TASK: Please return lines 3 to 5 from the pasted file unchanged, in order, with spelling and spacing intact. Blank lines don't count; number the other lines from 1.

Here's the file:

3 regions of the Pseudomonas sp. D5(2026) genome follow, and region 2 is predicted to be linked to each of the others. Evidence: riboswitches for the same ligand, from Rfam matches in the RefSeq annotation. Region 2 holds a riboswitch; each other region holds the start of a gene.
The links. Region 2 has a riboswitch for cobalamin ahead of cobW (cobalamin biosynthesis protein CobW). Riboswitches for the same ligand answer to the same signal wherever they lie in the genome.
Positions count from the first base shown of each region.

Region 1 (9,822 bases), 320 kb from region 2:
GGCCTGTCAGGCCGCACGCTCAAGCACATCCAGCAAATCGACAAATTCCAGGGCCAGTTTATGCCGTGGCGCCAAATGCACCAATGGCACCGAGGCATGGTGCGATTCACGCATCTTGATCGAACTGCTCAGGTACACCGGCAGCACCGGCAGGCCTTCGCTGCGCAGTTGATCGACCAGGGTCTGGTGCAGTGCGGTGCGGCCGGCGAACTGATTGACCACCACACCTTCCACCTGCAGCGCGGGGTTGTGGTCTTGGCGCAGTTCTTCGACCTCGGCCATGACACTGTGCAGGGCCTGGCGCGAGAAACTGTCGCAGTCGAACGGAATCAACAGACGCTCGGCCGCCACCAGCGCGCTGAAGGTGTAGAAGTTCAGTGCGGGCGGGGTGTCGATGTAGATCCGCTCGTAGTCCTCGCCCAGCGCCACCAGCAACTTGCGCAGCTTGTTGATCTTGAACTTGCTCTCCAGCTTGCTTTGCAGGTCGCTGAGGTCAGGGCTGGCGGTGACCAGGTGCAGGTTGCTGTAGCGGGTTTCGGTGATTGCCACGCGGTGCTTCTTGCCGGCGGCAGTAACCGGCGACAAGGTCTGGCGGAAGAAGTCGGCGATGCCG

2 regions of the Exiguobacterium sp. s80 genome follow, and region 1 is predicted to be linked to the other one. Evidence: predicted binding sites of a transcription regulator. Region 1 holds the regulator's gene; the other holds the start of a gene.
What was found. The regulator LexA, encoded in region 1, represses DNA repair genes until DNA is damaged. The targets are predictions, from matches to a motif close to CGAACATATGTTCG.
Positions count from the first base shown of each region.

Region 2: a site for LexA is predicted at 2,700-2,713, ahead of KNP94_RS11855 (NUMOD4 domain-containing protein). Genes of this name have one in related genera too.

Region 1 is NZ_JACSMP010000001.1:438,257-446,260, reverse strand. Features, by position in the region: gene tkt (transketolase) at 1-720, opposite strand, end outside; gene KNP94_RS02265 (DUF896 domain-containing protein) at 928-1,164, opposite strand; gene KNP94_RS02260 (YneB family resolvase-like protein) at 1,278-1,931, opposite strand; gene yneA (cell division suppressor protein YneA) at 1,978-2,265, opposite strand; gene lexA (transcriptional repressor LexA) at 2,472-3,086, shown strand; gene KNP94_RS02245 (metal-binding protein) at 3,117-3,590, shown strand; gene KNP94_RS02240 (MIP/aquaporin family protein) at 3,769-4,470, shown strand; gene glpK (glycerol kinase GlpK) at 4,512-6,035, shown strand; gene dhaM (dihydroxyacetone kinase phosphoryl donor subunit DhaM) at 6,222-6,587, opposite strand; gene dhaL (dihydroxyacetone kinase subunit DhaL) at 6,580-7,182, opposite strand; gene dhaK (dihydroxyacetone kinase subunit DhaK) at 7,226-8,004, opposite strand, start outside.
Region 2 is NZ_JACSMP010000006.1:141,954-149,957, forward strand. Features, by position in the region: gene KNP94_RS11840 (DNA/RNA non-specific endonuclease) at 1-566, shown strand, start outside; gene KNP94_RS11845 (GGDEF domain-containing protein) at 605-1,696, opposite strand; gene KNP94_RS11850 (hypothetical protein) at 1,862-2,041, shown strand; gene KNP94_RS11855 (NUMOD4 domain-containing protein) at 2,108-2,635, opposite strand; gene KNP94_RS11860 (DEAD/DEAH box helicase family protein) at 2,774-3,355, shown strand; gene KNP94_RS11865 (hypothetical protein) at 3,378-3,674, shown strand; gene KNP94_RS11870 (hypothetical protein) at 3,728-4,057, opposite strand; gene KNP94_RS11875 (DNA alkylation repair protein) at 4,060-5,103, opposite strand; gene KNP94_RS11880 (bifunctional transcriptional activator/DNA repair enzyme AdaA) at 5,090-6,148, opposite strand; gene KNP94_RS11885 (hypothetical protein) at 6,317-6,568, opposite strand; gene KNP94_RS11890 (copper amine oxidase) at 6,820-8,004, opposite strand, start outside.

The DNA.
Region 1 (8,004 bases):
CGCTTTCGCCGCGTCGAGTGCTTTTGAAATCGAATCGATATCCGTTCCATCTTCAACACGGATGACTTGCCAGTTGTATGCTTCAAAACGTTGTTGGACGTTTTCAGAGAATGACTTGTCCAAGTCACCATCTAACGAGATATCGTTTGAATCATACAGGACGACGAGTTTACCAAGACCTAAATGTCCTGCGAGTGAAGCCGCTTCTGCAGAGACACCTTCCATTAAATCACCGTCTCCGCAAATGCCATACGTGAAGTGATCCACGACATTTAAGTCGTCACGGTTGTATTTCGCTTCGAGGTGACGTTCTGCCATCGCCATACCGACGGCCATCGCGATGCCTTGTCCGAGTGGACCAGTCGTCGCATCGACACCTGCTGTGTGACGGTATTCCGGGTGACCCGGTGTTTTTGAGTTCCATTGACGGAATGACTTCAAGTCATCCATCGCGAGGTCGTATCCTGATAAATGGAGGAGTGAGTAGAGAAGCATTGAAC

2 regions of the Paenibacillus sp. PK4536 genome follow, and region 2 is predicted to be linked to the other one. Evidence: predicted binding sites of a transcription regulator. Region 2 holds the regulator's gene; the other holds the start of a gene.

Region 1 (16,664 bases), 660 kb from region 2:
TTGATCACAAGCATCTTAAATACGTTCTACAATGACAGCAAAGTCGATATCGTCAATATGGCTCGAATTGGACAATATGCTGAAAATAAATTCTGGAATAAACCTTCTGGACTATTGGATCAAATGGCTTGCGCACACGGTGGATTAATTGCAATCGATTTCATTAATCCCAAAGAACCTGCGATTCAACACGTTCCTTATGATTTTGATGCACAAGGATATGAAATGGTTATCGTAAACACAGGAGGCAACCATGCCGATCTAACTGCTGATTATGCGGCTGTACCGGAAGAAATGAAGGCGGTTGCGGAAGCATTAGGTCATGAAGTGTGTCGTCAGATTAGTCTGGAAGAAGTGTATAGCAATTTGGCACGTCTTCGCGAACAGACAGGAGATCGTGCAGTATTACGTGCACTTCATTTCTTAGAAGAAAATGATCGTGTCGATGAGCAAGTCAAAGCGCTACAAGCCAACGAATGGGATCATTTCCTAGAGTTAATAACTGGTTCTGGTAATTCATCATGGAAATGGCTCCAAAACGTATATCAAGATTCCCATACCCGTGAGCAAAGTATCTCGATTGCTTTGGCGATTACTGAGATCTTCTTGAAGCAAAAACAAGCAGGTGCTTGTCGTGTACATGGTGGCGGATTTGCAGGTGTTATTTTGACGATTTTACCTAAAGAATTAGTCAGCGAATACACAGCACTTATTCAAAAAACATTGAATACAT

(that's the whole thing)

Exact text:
Positions count from the first base shown of each region.

Region 1 (9,822 bases), 320 kb from region 2:
GGCCTGTCAGGCCGCACGCTCAAGCACATCCAGCAAATCGACAAATTCCAGGGCCAGTTTATGCCGTGGCGCCAAATGCACCAATGGCACCGAGGCATGGTGCGATTCACGCATCTTGATCGAACTGCTCAGGTACACCGGCAGCACCGGCAGGCCTTCGCTGCGCAGTTGATCGACCAGGGTCTGGTGCAGTGCGGTGCGGCCGGCGAACTGATTGACCACCACACCTTCCACCTGCAGCGCGGGGTTGTGGTCTTGGCGCAGTTCTTCGACCTCGGCCATGACACTGTGCAGGGCCTGGCGCGAGAAACTGTCGCAGTCGAACGGAATCAACAGACGCTCGGCCGCCACCAGCGCGCTGAAGGTGTAGAAGTTCAGTGCGGGCGGGGTGTCGATGTAGATCCGCTCGTAGTCCTCGCCCAGCGCCACCAGCAACTTGCGCAGCTTGTTGATCTTGAACTTGCTCTCCAGCTTGCTTTGCAGGTCGCTGAGGTCAGGGCTGGCGGTGACCAGGTGCAGGTTGCTGTAGCGGGTTTCGGTGATTGCCACGCGGTGCTTCTTGCCGGCGGCAGTAACCGGCGACAAGGTCTGGCGGAAGAAGTCGGCGATGCCG